For years, being tone deaf meant being relegated to mouthing the lines of a song, or freezing up the moment you are thrust into the limelight and expected to sing Happy Birthday on the spot.
Yet stemming from an accidental discovery she made in her classroom nearly twenty years ago, musician and music educator Laurel Pumphrey has developed a method that helps those who suffer from tone deafness.
This methodology, called The Pumphrey Method®, is a specialized music training system, otherwise known as amusia therapy. It hones-in on pitch and rhythm deficits students may have, and helps the student develop a musical ear.
“This is actually really life-changing for individuals,” she said. “There’s something that happens to somebody when they’re told, ‘You can’t be in music. Don’t sing. Just mouth the words’. And the way I see it, it’s as if you have someone that is late to walking. We don’t tell that person, ‘You’re going to be a crawler your whole life…’; we find a way to bring them up to a skill level so they can live their lives with confidence.”
The method in particular is a unique one, as tone-deafness has not been a common area of study until the last few decades, and even then, there are not many known therapists out there that address it in the manner Pumphrey does.
“As far as I know, I’m the only therapeutic method at this point that exists for this specific issue,” Pumphrey said. "I do not know of anything like this yet in the world."
In that classroom twenty years ago, Pumphrey observed that her wildly out-of-tune students were one-by-one slowly “slipping into tune” and after two years, every student was able to accurately match pitch and sing in tune.
“I hadn’t heard this was possible,” she said. “I hadn’t had any training that taught me about that, so that’s really where it started. I thought, oh, this is possible. I saw this happen! And that was 20 years ago.”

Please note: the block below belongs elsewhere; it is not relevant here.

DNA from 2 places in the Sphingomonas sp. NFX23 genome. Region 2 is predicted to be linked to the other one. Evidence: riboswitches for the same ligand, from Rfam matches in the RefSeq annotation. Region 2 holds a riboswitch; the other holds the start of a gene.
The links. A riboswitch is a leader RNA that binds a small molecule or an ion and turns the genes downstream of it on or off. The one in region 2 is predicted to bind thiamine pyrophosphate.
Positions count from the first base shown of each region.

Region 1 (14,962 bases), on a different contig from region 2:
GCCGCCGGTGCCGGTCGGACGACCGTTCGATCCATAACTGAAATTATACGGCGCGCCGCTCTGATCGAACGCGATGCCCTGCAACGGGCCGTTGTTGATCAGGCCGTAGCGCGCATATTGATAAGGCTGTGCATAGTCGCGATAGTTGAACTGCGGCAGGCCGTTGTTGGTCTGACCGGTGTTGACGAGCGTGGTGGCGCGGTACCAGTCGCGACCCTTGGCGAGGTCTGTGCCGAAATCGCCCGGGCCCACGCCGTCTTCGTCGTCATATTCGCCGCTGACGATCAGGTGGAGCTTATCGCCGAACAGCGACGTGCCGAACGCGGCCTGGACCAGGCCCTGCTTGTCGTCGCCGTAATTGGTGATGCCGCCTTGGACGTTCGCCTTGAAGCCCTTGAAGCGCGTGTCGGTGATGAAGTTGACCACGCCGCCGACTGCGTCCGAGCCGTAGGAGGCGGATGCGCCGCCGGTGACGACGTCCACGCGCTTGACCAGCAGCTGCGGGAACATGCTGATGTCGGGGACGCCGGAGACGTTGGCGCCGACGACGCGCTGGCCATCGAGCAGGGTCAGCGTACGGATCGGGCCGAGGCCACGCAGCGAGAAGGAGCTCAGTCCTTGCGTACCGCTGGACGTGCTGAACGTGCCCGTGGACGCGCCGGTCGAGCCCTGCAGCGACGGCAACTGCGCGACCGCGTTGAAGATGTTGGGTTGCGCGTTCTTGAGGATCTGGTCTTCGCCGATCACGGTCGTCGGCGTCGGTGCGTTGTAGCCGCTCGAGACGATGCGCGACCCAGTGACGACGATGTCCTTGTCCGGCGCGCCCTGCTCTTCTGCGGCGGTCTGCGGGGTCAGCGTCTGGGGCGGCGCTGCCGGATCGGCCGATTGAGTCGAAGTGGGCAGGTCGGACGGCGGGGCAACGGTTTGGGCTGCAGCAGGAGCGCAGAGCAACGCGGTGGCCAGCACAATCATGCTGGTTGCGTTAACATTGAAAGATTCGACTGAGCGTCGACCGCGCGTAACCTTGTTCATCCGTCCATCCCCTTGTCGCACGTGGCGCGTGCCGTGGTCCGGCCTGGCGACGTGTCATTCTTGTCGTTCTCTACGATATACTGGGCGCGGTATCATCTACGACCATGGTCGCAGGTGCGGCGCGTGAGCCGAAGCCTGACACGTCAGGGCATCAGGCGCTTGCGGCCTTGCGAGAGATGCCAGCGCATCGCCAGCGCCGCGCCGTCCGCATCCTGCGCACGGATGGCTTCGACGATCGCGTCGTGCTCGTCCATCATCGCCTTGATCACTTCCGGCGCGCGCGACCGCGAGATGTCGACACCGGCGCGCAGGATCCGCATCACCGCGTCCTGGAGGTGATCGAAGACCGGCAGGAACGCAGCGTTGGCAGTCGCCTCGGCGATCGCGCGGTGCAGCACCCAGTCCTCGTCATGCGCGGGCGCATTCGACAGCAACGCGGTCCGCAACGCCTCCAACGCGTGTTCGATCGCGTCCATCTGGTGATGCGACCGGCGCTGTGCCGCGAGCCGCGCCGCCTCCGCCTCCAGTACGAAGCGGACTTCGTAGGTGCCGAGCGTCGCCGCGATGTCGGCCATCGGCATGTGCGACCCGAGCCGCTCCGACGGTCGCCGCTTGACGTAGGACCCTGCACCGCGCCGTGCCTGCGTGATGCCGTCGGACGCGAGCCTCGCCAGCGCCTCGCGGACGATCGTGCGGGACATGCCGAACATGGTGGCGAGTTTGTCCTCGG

Pumphrey then opened a private voice studio, continuing her own vocal studies with international opera singer Kristine Ciesinski. As students entered her studio that struggled with this issue, she thought back to her earlier classroom and started to try and figure out how to help these students.
Over time a method was born. Pumphrey imagined she would either be a high school choral director or would be singing on the stage. She never imagined that this would become her life's work.
The method is appropriate for ages ten to over seventy, and it focuses on three areas: the ability to listen and focus on tones, cognitive training, and neuromuscular patterning. Pumphrey explains that the process is light-hearted enough that it removes the negative feelings of judgement and discomfort that tone-deaf people may associate with singing.
“It just strips that all away and reaches right to their level and you slowly build up these skills,” she said.
Within two to three years, students have the potential to transform their off-tune vocals into having a voice that can participate in a community choir.
Pumphrey is now directing her attention toward passing on the method to other teachers so that this knowledge can reach a wide expanse of aspiring musicians.
She held her first teacher training in Boise in March and will be holding two workshops in Pocatello this summer. The March workshop thrived, according to Pumphrey, and the feedback she has received was highly positive, with teachers telling her their students are gaining confidence, improving and enjoying the exercises.
A few of the comments she has received are “This is life-changing" and "I used to put a band-air on this issue, but now I have real tools to address this”. Pumphrey explained that this is what influences her to pursue getting the method out there.
“For me, that’s the reward,” Pumphrey said. “Putting [the method] into the hands of other educators and having them have success. That’s kind of my new passion.”
For anyone interested in attending her teaching training, the Level I workshop will take place on July 18th and 19th from 9 am to 5 pm. Level II will take place on August 20th and 21st , from 9 am to 5 pm. She will be holding summer workshops in Boise as well, with Level I on July 25th and 26th from 9 am to 5 pm, and also Level II on August 15th and 16th from 9 am to 5 pm.
Idaho State University’s Continuing Education and Workforce Training (CEWT) is interested in supporting businesses and entrepreneurs with opportunities to get their story out there. For more information, visit cetrain.isu.edu or call 208-282-3372.